Therefore $e_{n}$ is an orthonormal set. Hence, to show that it is an orthonormal basis for $A^{2}(D)$ we have to show that if $\left\langle f,e_{n}\right\rangle=0$ for all $n\geq 0$ then $f=0$.

For $0, let $D_{r}$ be the open disc centered at $0$ of radius $r$, and let $\left\|g\right\|_{r}=\sup_{|z|\leq r}|g(z)|$. Let $f(z)=\sum_{n=0}^{\infty}a_{n}z^{n}$, and for each $0 this power series converges uniformly in $D_{r}$. Then

 $\displaystyle\int_{D_{r}}fe_{m}^{*}d\mu$ $\displaystyle=$ $\displaystyle\int_{D_{r}}\sum_{n=0}^{\infty}a_{n}z^{n}\overline{z}^{m}d\mu(z)$ $\displaystyle=$ $\displaystyle\sum_{n=0}^{\infty}a_{n}\int_{D_{r}}z^{n}\overline{z}^{m}d\mu(z)$ $\displaystyle=$ $\displaystyle\sum_{n=0}^{\infty}a_{n}\int_{0}^{r}\int_{0}^{2\pi}\rho^{n+m+1}e^% {i\theta(n-m)}d\theta d\rho$ $\displaystyle=$ $\displaystyle\sum_{n=0}^{\infty}a_{n}\int_{0}^{r}\rho^{n+m+1}\cdot 2\pi\cdot% \delta_{n,m}d\rho$ $\displaystyle=$ $\displaystyle 2\pi a_{m}\int_{0}^{r}\rho^{2m+1}d\rho$ $\displaystyle=$ $\displaystyle 2\pi a_{m}\frac{r^{2m+2}}{2m+2}$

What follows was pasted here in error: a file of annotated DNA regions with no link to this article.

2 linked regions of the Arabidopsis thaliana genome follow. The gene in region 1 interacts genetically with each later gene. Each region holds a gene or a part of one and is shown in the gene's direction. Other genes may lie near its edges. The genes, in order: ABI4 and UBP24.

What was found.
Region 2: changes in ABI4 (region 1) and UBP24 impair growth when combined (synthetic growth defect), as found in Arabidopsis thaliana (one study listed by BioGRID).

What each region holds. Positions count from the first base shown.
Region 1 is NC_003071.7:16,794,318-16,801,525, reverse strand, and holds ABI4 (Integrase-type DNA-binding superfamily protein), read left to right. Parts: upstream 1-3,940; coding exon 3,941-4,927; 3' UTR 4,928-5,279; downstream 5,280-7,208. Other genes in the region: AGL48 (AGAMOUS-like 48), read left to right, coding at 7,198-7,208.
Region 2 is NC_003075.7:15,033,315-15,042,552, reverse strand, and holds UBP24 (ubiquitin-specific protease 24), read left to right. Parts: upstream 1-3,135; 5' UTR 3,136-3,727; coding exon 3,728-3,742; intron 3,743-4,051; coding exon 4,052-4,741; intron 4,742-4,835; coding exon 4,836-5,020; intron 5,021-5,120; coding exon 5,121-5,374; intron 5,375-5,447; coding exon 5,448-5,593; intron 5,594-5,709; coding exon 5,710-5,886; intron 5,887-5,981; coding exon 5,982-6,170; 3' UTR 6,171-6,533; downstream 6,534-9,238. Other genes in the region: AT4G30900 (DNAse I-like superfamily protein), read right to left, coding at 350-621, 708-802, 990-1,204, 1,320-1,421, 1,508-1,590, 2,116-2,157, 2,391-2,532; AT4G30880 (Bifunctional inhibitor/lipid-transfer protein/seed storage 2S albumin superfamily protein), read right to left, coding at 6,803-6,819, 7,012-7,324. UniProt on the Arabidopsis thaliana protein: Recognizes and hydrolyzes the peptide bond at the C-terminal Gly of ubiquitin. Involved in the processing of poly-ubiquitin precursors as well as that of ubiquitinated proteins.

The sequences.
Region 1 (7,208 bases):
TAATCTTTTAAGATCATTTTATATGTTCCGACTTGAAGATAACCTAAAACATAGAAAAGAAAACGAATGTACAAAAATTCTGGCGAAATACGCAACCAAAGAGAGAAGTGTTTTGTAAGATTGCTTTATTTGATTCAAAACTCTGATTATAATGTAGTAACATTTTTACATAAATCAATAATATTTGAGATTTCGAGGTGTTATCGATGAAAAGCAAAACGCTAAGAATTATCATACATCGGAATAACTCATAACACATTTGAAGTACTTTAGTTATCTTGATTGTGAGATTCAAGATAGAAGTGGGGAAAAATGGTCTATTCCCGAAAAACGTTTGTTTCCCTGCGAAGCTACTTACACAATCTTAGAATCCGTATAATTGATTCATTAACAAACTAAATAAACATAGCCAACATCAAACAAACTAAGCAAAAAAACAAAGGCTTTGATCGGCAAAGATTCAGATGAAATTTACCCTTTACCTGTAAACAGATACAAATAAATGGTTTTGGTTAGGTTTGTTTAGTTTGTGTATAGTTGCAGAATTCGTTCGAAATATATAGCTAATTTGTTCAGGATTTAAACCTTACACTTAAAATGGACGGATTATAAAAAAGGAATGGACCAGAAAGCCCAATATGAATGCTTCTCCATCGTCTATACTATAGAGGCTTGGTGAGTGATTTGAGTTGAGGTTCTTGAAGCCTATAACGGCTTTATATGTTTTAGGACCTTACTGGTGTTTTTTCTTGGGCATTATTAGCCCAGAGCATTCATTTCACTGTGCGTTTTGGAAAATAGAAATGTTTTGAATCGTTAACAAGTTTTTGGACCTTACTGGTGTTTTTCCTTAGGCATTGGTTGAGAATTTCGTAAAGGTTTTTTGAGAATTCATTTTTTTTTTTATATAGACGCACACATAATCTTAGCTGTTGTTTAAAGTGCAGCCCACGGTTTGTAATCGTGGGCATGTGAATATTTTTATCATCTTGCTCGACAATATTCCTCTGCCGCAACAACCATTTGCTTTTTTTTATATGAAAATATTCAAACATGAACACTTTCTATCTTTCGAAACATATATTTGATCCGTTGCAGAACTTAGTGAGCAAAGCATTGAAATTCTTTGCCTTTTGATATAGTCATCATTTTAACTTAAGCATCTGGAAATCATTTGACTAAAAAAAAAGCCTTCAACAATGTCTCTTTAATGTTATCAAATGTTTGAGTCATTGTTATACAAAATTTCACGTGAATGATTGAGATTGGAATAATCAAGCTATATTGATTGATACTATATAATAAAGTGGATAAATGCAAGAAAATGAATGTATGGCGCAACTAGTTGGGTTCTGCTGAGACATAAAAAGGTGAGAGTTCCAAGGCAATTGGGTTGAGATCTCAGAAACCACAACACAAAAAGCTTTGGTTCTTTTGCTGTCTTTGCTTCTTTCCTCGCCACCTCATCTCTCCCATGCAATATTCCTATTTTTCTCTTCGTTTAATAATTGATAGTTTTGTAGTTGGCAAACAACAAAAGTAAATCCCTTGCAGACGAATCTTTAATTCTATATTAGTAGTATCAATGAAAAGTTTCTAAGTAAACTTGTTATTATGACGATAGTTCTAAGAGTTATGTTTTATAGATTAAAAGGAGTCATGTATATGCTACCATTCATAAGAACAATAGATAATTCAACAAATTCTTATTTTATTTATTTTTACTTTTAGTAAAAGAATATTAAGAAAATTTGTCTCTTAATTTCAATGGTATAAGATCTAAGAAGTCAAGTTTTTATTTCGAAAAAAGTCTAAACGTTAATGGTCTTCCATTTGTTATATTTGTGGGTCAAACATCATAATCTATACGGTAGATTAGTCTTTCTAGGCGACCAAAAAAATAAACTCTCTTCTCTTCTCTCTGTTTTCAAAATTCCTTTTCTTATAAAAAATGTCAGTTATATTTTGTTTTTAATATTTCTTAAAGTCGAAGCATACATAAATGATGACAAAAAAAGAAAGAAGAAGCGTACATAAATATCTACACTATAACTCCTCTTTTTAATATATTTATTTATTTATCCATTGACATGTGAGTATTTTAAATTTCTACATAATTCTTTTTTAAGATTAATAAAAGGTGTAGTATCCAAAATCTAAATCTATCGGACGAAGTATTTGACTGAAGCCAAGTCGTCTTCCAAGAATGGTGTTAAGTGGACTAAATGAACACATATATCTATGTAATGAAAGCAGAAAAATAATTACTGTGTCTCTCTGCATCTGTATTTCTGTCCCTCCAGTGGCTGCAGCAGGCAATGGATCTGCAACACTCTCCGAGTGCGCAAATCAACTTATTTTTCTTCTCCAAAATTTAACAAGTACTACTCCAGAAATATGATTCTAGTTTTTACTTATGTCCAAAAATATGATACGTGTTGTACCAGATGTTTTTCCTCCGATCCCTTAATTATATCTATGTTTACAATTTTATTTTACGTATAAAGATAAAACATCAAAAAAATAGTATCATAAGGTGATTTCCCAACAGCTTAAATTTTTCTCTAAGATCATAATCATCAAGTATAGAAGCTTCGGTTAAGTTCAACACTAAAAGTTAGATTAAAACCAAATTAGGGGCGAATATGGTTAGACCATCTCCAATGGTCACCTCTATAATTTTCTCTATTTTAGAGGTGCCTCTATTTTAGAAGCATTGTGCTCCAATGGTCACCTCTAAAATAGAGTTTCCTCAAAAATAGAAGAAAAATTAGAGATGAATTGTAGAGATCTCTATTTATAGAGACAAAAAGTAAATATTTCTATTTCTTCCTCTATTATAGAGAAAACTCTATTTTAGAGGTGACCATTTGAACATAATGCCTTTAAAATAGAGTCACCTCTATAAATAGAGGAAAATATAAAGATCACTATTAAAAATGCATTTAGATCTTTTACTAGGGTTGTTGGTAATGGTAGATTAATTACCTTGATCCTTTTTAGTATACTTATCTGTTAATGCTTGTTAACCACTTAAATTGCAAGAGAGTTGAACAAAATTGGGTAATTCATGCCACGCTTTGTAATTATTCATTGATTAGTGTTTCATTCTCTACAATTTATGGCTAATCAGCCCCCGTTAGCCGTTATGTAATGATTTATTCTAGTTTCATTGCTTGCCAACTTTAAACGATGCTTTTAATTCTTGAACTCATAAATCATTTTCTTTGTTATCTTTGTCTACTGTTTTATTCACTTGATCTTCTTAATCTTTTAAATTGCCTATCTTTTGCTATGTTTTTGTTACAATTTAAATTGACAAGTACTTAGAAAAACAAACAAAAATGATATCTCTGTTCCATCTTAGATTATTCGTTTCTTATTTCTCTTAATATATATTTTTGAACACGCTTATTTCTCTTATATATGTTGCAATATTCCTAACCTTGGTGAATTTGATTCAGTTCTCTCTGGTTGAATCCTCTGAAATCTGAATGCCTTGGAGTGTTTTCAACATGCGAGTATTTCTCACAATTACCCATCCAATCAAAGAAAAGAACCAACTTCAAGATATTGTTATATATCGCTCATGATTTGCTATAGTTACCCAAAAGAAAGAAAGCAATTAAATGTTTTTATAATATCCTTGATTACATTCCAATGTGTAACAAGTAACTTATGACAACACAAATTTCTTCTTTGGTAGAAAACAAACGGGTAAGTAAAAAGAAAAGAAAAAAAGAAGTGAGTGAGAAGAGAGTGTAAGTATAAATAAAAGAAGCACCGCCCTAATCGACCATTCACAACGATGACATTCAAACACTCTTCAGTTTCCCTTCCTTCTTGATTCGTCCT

One checks that $fe_{m}^{*}\in A^{1}(D)$, and hence

 $\lim_{r\to 1}\int_{D_{r}}fe_{m}^{*}d\mu(z)=\int_{D}fe_{m}^{*}d\mu(z).$

Therefore

 $\left\langle f,e_{m}\right\rangle=\pi a_{m}\frac{1}{m+1}.$

As $\left\langle f,e_{m}\right\rangle=0$ for each $m$, this gives us that $a_{m}=0$ for all $m$ and hence $f=0$. This shows that $e_{n}$ is an orthonormal basis for $A^{2}(D)$. ∎

Steven G. Krantz, Geometric Function Theory: Explorations in Complex Analysis, p. 9, §1.2, writes about the Bergman space $A^{2}(\Omega)$, where $\Omega$ is a connected open subset of $\mathbb{C}$, not necessarily bounded.

## 7 Hardy spaces

In a Hilbert space $H$, if $S_{\alpha},\alpha\in I$ are subsets of $H$, let $\bigvee_{\alpha\in I}S_{\alpha}$ denote the closure in $H$ of $\bigcup_{\alpha\in I}S_{\alpha}$. Thus, to say that a set $\{v_{\alpha}\}$ is an orthonormal basis for a Hilbert space $H$ is to say that $\{v_{\alpha}\}$ is orthonormal and that $\bigvee_{\alpha\in I}\{v_{\alpha}\}=H$.

Let $S^{1}=\{z\in\mathbb{C}:|z|=1\}$, and let $\mu$ be normalized arc length, so that $\mu(S^{1})=1$. Define $e_{n}:S^{1}\to\mathbb{C}$ by $e_{n}(z)=z^{n}$, for $n\in\mathbb{Z}$. It is a fact that $e_{n},n\in\mathbb{Z}$ are an orthonormal basis for the Hilbert space $L^{2}(S^{1})$, with inner product

 $\left\langle f,g\right\rangle=\int_{S^{1}}fg^{*}d\mu.$

We define the Hardy space $H^{2}(S^{1})$ to be $\bigvee_{n\geq 0}\{e_{n}\}$. As it is a closed subspace of the Hilbert space $L^{2}(S^{1})$, it is itself a Hilbert space. For $f\in L^{2}(S^{1})$, we denote $f^{*}(z)=\overline{f(z)}$.